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Part 3: Diary of a Covid-19 Lockdown – No Space for the Dead

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By Bonnie Khan

Part 3

As of March 9, 2020, Italy has been put on near-total lockdown to contain the spread of the coronavirus. It is the worst hit country outside of China with more than 40,000 infected. Bonnie Khan – a Trinidadian living in Venice, Italy – is recording her life during the lockdown.

Thursday 19 March developments

  • Number of people infected with Covid-19 in Italy: 41,035 (5,322 more than yesterday)
  • Number of people infected with Covid-19 in the Veneto Region: 3,484 (270 more than yesterday)

News round-up: There are now convoys of army trucks moving dead bodies. With the most fatalities in the world from Covid-19, Italy is now running out of space to bury its dead.

They are reopening closed hospitals to make space to treat those infected. Doctors are crying because they have to choose which patients they can treat. One head nurse interviewed was clearly upset that people are dying alone. They are begging citizens to stay indoors.

Despite this, Italians are still going out unnecessarily, in groups, to markets, parks and beaches.

Government has extended the lockdown to April 15. In the south of Italy, helicopters are patrolling public spaces. The Chinese doctors here are pleading with the Italian government to implement even stricter controls to keep people at home.

The Veneto region has shown 21 infections less than the previous day. It is a possible flattening of the curve.

https://www.facebook.com/cxc.masters

Life under lockdown: Day 11

Nothing much to report from the home front today. Even if there was, it’s been relegated by scenes of army trucks carrying dead bodies. It was the scariest, saddest, coldest thing I’ve ever seen in my life.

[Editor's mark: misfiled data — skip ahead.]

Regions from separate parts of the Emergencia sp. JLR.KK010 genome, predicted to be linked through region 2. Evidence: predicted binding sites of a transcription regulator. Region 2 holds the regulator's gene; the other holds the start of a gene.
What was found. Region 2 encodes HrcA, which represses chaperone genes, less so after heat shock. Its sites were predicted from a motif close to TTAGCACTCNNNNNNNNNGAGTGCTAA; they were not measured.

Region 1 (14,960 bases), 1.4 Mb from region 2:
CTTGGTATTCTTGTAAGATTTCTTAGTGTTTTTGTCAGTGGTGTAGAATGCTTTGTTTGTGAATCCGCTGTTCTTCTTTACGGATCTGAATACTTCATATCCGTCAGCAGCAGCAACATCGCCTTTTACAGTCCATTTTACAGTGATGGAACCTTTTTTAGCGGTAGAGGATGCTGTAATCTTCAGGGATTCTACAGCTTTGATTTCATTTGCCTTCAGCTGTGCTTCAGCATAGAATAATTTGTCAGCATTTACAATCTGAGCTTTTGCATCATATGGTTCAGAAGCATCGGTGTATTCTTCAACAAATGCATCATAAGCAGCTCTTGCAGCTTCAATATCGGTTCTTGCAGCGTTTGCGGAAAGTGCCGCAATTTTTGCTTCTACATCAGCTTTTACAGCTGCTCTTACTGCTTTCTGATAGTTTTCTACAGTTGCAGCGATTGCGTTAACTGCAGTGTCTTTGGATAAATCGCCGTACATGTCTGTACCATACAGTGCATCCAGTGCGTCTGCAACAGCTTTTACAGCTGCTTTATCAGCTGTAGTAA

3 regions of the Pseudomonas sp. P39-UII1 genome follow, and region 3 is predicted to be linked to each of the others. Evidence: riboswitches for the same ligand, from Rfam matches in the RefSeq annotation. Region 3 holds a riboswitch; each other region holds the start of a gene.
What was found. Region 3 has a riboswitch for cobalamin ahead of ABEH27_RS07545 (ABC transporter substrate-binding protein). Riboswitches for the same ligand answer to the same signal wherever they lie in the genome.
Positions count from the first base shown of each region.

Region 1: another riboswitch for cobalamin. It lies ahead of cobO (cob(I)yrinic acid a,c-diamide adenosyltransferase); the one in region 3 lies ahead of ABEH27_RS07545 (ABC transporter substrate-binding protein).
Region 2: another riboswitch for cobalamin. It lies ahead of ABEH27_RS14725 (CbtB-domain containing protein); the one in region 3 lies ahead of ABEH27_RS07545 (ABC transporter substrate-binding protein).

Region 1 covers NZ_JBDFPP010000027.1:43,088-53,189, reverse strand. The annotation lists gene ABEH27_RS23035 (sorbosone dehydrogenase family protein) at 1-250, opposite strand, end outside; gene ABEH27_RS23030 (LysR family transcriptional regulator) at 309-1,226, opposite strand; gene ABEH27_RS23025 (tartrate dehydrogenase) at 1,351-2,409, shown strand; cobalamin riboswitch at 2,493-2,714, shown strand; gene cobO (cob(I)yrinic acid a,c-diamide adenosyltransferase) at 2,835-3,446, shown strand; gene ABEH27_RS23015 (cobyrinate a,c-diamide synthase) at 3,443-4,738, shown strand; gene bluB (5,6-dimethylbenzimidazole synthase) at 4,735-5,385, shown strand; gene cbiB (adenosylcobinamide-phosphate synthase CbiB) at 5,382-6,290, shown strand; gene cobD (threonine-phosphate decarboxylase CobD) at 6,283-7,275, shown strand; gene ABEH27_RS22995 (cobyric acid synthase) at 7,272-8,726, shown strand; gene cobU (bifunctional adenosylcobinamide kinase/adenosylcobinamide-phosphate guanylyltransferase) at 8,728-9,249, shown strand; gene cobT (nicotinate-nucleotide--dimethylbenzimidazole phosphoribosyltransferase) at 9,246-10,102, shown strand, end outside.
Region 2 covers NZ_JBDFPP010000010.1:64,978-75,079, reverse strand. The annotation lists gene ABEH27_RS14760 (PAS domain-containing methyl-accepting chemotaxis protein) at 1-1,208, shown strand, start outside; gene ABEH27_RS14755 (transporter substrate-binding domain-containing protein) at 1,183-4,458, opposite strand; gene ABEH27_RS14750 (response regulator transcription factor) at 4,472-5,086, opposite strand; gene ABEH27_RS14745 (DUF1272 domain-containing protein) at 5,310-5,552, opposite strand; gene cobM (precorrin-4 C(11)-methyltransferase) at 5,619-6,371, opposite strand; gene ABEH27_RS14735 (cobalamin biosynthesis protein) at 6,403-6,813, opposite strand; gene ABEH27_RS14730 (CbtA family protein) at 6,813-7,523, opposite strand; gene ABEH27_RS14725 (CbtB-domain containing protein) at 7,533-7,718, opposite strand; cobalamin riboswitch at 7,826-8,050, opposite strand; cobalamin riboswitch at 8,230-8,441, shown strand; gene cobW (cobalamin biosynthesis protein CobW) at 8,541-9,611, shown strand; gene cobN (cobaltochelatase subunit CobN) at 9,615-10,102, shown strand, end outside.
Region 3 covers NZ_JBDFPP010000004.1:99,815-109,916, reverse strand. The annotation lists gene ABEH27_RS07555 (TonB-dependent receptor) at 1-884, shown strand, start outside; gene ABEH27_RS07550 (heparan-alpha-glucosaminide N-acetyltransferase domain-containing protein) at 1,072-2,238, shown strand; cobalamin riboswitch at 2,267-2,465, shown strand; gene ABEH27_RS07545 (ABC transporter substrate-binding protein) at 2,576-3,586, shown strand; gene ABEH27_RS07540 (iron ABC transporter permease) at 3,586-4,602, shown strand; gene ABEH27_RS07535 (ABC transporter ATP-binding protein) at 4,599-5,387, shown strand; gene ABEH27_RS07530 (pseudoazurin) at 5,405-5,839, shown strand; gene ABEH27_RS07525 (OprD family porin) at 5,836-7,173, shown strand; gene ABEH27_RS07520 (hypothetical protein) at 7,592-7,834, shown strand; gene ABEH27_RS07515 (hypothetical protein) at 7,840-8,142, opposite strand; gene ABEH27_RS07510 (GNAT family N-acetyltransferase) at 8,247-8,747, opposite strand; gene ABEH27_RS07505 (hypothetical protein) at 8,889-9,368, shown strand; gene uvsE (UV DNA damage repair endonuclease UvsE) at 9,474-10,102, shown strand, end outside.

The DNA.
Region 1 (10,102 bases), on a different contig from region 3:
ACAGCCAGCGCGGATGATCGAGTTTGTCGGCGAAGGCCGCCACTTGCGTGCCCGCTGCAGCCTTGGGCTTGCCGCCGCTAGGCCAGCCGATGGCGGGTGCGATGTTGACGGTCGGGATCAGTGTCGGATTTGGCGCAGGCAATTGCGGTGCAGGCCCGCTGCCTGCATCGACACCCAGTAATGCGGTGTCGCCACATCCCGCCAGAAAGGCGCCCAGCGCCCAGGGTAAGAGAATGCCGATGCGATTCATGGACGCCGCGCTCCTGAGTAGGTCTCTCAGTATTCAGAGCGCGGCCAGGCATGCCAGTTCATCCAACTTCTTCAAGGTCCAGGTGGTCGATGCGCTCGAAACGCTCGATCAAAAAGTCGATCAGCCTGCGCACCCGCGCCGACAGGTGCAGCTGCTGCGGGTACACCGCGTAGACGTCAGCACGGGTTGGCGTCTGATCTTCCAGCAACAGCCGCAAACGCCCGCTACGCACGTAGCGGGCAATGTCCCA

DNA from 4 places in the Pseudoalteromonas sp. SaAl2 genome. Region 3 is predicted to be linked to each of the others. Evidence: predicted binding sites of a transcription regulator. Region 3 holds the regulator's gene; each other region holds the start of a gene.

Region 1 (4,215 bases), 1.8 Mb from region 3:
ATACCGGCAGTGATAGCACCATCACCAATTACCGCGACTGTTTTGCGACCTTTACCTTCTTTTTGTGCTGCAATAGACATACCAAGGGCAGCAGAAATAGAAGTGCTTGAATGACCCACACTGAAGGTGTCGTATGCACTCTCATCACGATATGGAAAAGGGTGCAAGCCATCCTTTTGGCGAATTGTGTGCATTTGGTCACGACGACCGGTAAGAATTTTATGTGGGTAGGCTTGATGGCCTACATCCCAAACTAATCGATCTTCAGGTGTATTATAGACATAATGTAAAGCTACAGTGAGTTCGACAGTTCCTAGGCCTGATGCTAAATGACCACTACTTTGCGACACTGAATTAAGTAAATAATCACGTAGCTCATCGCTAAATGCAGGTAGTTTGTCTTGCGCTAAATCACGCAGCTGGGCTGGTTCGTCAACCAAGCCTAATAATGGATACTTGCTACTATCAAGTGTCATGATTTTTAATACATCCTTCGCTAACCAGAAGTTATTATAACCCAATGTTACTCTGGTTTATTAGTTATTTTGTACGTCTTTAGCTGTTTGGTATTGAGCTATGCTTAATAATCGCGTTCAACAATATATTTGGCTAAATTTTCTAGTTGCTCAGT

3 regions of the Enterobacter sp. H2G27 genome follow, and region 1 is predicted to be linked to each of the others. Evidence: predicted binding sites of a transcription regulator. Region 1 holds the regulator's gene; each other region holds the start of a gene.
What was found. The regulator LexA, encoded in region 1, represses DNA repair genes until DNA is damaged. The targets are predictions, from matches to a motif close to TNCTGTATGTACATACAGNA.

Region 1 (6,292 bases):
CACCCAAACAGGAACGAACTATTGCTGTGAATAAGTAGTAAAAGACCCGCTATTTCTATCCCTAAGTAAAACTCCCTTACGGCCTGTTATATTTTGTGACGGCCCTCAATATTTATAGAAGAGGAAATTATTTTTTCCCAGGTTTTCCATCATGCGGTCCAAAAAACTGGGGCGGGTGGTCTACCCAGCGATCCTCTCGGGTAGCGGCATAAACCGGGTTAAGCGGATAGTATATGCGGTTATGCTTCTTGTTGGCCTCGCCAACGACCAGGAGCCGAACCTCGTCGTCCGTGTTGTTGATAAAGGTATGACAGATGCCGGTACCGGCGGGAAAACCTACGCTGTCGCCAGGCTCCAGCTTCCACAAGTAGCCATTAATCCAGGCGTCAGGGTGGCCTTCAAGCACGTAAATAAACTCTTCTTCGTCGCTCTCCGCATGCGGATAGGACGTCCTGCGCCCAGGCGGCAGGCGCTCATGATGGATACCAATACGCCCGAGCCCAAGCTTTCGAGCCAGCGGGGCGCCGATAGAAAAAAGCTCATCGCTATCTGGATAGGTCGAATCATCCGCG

A convoy of army trucks remove dead bodies in Bergamo, Italy. Bergamo is one of the hardest hit regions in north Italy. Photo: Twitter/@matteosalvinimi.

Please do not let this happen in your country.

Wherever you are…in Trinidad & Tobago, Barbados, the USA, the NL, just don’t. It can be managed.

How?

By acting earlier and doing more.

This outbreak has a very distinct social pattern:

  1. It starts with small ‘imported’ numbers of cases
  2. People treat it lightly – thinking they won’t get it because it ‘only’ affects the elderly and most vulnerable – and do not take precautions
  3. Asymptomatic people – those without symptoms – act normally and spread the virus
  4. Numbers rise dramatically with people of all ages getting sick and dying
  5. Health systems are overwhelmed
  6. Government implement lockdowns to control the spread

If, at Stage 2 and Stage 3, drastic action is taken – as it was in China, South Korea and Taiwan – all of which have now been able to manage the spread of the virus, things could be better. And it’s not the government who needs to take the drastic action.

It’s YOU.

Without being told to do so by authorities, you can take control and influence your friends to:

  • Stay home as much as possible.
  • Wash your hands and stop touching your face.
  • Avoid crowds.
  • Work from home.
  • Practice social distancing when outside.
  • Don’t panic buy – what sense does it make to create a food crisis on top of everything else?

Don’t wait on a State of Emergency to be declared. Don’t go out just for a snack or a quick run to the grocery. Don’t meet up physically with your friends. Organise yourselves and demand better from your employers. Employers: be responsible and make work from home arrangements where possible. Landlords: be flexible with your tenants. Businesses: be flexible with your customers’ payments.

It is a tiny price to pay in the short run to stop from being locked in and crippling the health system. And it will save lives.

Don’t do what Italians did and act as if it can’t happen to you. It is happening to you RIGHT NOW.

I don’t know when next I’ll be able to leave home. Think about that.

Next week is when the Italian government hopes that the rate of infection will start decreasing per day (#flattenthecurve). We’re holding on to that hope.

Andrà tutto bene, it will all be okay. Till next time.

www.azpnews.comRealted Stories:

Diary of a Covid-19 Lockdown – A Trini in Italy: Week 2

 

Diary of a Covid-19 Lockdown – A Trini in Italy

The Good, Bad, Ugly – Part 4 in A Diary of a Covid-19 Lockdown

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